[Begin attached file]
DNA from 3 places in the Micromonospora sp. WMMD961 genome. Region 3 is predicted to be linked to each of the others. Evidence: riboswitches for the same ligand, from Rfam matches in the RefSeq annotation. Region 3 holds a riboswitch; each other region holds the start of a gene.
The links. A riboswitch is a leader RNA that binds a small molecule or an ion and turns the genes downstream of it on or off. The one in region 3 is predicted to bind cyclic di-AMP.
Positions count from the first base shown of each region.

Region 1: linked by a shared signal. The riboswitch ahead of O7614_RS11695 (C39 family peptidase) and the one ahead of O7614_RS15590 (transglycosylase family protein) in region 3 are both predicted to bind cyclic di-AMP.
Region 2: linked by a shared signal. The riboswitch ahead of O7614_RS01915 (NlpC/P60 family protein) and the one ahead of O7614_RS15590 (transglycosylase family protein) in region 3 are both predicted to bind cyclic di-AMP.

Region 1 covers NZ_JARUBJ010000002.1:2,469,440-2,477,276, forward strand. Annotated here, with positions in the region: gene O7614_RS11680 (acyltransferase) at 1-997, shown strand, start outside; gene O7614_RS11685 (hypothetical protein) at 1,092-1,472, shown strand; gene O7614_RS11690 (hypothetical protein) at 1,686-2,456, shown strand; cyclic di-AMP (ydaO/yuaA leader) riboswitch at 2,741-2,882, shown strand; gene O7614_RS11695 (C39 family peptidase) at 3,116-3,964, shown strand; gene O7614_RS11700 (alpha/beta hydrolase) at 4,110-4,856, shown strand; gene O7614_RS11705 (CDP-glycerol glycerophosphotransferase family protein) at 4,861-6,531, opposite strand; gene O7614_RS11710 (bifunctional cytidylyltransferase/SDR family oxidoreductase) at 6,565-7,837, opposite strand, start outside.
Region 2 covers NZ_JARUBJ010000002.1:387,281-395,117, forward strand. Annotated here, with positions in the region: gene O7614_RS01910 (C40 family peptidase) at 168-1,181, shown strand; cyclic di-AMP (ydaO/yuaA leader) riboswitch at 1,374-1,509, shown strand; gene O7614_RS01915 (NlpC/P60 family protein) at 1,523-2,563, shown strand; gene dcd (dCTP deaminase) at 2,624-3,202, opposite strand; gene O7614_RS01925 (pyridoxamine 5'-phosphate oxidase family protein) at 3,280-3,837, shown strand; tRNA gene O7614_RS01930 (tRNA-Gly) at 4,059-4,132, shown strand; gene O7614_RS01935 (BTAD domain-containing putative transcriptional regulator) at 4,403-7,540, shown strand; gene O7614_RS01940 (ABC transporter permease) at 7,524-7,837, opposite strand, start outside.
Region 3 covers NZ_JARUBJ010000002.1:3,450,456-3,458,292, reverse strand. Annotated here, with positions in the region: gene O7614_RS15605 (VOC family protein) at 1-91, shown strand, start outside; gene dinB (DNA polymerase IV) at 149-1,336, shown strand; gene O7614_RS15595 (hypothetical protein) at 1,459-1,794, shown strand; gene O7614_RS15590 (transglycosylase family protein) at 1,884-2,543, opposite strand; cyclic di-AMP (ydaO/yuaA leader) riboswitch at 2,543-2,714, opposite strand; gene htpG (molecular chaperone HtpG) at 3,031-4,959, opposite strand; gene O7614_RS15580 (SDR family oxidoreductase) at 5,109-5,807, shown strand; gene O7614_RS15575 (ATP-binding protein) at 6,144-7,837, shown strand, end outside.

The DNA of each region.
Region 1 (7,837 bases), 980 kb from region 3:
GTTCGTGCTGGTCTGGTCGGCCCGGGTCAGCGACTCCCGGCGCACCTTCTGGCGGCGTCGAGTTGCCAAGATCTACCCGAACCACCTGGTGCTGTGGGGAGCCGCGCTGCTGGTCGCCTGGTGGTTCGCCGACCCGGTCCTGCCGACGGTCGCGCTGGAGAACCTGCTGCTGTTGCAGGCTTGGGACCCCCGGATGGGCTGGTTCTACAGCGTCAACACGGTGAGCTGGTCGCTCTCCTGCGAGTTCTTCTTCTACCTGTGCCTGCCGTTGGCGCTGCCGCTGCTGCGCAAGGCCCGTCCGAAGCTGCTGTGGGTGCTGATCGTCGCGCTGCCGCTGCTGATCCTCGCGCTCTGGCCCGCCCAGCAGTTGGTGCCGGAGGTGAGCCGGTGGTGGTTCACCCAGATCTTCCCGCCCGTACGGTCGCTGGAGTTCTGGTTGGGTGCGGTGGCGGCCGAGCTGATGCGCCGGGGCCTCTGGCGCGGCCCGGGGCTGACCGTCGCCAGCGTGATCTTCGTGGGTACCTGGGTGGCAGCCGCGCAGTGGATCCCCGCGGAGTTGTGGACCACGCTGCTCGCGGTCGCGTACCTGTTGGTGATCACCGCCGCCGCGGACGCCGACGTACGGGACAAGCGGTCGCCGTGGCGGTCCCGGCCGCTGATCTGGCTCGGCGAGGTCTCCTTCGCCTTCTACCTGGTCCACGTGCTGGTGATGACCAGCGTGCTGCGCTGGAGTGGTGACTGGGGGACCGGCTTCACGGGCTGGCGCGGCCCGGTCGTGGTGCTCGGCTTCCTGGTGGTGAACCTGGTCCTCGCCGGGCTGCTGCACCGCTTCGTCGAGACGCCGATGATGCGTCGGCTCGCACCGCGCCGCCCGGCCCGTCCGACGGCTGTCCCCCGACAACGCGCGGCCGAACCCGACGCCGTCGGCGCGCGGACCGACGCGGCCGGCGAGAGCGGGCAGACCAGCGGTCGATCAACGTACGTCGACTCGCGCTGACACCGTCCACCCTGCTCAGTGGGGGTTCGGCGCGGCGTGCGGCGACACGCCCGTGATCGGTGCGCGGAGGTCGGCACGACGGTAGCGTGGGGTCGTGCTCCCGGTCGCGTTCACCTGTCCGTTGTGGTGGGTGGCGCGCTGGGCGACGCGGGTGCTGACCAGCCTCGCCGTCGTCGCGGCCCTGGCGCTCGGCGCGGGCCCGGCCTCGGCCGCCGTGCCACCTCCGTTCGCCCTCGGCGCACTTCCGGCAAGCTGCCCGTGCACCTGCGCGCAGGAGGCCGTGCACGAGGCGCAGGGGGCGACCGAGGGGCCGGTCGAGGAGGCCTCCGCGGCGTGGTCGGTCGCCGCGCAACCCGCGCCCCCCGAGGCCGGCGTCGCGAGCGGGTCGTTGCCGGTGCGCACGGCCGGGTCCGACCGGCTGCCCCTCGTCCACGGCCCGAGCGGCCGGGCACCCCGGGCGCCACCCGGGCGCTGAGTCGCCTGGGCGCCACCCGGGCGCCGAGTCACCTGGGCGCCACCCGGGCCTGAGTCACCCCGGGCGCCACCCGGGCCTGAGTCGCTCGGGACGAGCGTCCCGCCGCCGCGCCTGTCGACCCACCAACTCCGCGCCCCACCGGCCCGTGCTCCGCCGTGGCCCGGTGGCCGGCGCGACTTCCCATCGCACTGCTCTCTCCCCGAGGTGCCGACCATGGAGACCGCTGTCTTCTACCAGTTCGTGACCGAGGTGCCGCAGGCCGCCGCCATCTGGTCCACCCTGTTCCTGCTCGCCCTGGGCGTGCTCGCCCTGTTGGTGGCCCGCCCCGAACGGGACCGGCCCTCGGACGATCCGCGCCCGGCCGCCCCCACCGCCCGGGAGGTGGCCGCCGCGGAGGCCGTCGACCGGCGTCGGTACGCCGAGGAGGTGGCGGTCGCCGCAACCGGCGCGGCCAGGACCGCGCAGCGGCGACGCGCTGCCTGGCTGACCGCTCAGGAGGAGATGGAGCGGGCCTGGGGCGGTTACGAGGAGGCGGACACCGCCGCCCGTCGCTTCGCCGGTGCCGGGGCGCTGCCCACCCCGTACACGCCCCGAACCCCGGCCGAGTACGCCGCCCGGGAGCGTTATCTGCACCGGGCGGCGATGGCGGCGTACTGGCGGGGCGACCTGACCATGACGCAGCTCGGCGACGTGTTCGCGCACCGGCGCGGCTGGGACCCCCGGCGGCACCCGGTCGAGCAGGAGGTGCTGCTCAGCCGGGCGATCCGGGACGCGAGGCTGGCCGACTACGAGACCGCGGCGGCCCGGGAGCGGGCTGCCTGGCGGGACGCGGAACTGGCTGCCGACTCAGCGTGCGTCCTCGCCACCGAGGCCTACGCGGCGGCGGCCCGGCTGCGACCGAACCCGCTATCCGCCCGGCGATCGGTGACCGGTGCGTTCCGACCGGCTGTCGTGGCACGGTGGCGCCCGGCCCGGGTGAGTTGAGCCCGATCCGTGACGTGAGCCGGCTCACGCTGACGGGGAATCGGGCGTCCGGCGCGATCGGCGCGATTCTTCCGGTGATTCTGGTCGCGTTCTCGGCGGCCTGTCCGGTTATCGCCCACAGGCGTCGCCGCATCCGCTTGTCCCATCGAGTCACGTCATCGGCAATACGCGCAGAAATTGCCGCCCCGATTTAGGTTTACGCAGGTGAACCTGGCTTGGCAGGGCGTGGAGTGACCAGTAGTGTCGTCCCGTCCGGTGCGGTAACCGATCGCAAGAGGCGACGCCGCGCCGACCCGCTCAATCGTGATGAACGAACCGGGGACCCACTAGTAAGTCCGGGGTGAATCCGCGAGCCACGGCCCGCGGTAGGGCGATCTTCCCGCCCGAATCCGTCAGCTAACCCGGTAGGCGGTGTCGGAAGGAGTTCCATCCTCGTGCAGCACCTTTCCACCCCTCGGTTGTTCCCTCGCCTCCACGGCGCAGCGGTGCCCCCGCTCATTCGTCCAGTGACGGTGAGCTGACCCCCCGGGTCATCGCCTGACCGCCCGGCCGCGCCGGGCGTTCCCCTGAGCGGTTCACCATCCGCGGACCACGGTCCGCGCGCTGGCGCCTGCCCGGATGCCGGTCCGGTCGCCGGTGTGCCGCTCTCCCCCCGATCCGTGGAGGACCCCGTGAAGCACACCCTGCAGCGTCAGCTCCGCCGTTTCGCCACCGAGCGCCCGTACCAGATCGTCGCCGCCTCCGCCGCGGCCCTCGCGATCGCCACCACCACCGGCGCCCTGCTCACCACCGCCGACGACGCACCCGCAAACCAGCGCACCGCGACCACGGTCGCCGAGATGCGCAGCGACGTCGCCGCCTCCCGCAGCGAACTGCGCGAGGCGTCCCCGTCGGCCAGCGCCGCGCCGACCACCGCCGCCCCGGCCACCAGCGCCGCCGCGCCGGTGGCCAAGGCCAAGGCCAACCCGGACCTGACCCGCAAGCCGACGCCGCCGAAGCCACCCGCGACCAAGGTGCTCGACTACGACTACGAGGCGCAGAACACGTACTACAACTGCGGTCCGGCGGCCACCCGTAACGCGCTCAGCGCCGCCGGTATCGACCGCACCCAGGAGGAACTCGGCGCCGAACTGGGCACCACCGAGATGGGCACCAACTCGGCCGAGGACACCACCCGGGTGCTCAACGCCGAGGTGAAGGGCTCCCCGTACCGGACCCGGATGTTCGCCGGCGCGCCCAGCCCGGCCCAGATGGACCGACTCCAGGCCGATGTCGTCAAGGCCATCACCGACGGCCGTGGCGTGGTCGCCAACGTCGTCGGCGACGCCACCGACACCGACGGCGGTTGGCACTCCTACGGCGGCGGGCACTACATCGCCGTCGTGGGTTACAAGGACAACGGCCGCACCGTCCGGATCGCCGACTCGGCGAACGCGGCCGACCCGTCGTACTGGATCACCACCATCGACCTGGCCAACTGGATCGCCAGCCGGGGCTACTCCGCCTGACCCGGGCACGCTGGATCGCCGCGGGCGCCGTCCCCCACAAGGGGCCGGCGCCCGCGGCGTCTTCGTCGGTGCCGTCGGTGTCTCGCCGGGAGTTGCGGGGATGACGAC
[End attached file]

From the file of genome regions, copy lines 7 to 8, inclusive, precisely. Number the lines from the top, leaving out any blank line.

Region 2 covers NZ_JARUBJ010000002.1:387,281-395,117, forward strand. Annotated here, with positions in the region: gene O7614_RS01910 (C40 family peptidase) at 168-1,181, shown strand; cyclic di-AMP (ydaO/yuaA leader) riboswitch at 1,374-1,509, shown strand; gene O7614_RS01915 (NlpC/P60 family protein) at 1,523-2,563, shown strand; gene dcd (dCTP deaminase) at 2,624-3,202, opposite strand; gene O7614_RS01925 (pyridoxamine 5'-phosphate oxidase family protein) at 3,280-3,837, shown strand; tRNA gene O7614_RS01930 (tRNA-Gly) at 4,059-4,132, shown strand; gene O7614_RS01935 (BTAD domain-containing putative transcriptional regulator) at 4,403-7,540, shown strand; gene O7614_RS01940 (ABC transporter permease) at 7,524-7,837, opposite strand, start outside.
Region 3 covers NZ_JARUBJ010000002.1:3,450,456-3,458,292, reverse strand. Annotated here, with positions in the region: gene O7614_RS15605 (VOC family protein) at 1-91, shown strand, start outside; gene dinB (DNA polymerase IV) at 149-1,336, shown strand; gene O7614_RS15595 (hypothetical protein) at 1,459-1,794, shown strand; gene O7614_RS15590 (transglycosylase family protein) at 1,884-2,543, opposite strand; cyclic di-AMP (ydaO/yuaA leader) riboswitch at 2,543-2,714, opposite strand; gene htpG (molecular chaperone HtpG) at 3,031-4,959, opposite strand; gene O7614_RS15580 (SDR family oxidoreductase) at 5,109-5,807, shown strand; gene O7614_RS15575 (ATP-binding protein) at 6,144-7,837, shown strand, end outside.